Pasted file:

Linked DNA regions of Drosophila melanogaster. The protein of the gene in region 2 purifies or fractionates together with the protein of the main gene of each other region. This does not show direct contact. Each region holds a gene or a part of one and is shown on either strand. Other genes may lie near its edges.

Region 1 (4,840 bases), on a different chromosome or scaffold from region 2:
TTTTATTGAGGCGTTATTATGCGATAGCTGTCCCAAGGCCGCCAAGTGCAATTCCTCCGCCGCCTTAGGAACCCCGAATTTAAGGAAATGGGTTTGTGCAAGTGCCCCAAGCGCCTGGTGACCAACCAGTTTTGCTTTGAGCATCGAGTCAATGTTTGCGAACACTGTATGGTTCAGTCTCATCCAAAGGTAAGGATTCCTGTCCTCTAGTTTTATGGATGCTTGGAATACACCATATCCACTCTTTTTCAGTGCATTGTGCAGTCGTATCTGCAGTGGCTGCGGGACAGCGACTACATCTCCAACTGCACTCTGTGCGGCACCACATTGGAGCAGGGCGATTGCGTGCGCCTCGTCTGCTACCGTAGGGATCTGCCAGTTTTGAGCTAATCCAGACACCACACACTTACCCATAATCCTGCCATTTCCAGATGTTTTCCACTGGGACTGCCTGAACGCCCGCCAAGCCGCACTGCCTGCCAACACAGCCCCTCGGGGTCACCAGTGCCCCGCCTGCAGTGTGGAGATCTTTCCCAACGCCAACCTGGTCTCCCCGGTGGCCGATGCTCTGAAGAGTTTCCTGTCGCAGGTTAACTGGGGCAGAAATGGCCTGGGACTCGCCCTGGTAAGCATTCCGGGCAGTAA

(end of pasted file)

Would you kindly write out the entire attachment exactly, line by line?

Linked DNA regions of Drosophila melanogaster. The protein of the gene in region 2 purifies or fractionates together with the protein of the main gene of each other region. This does not show direct contact. Each region holds a gene or a part of one and is shown on either strand. Other genes may lie near its edges.

Region 1 (4,840 bases), on a different chromosome or scaffold from region 2:
TTTTATTGAGGCGTTATTATGCGATAGCTGTCCCAAGGCCGCCAAGTGCAATTCCTCCGCCGCCTTAGGAACCCCGAATTTAAGGAAATGGGTTTGTGCAAGTGCCCCAAGCGCCTGGTGACCAACCAGTTTTGCTTTGAGCATCGAGTCAATGTTTGCGAACACTGTATGGTTCAGTCTCATCCAAAGGTAAGGATTCCTGTCCTCTAGTTTTATGGATGCTTGGAATACACCATATCCACTCTTTTTCAGTGCATTGTGCAGTCGTATCTGCAGTGGCTGCGGGACAGCGACTACATCTCCAACTGCACTCTGTGCGGCACCACATTGGAGCAGGGCGATTGCGTGCGCCTCGTCTGCTACCGTAGGGATCTGCCAGTTTTGAGCTAATCCAGACACCACACACTTACCCATAATCCTGCCATTTCCAGATGTTTTCCACTGGGACTGCCTGAACGCCCGCCAAGCCGCACTGCCTGCCAACACAGCCCCTCGGGGTCACCAGTGCCCCGCCTGCAGTGTGGAGATCTTTCCCAACGCCAACCTGGTCTCCCCGGTGGCCGATGCTCTGAAGAGTTTCCTGTCGCAGGTTAACTGGGGCAGAAATGGCCTGGGACTCGCCCTGGTAAGCATTCCGGGCAGTAA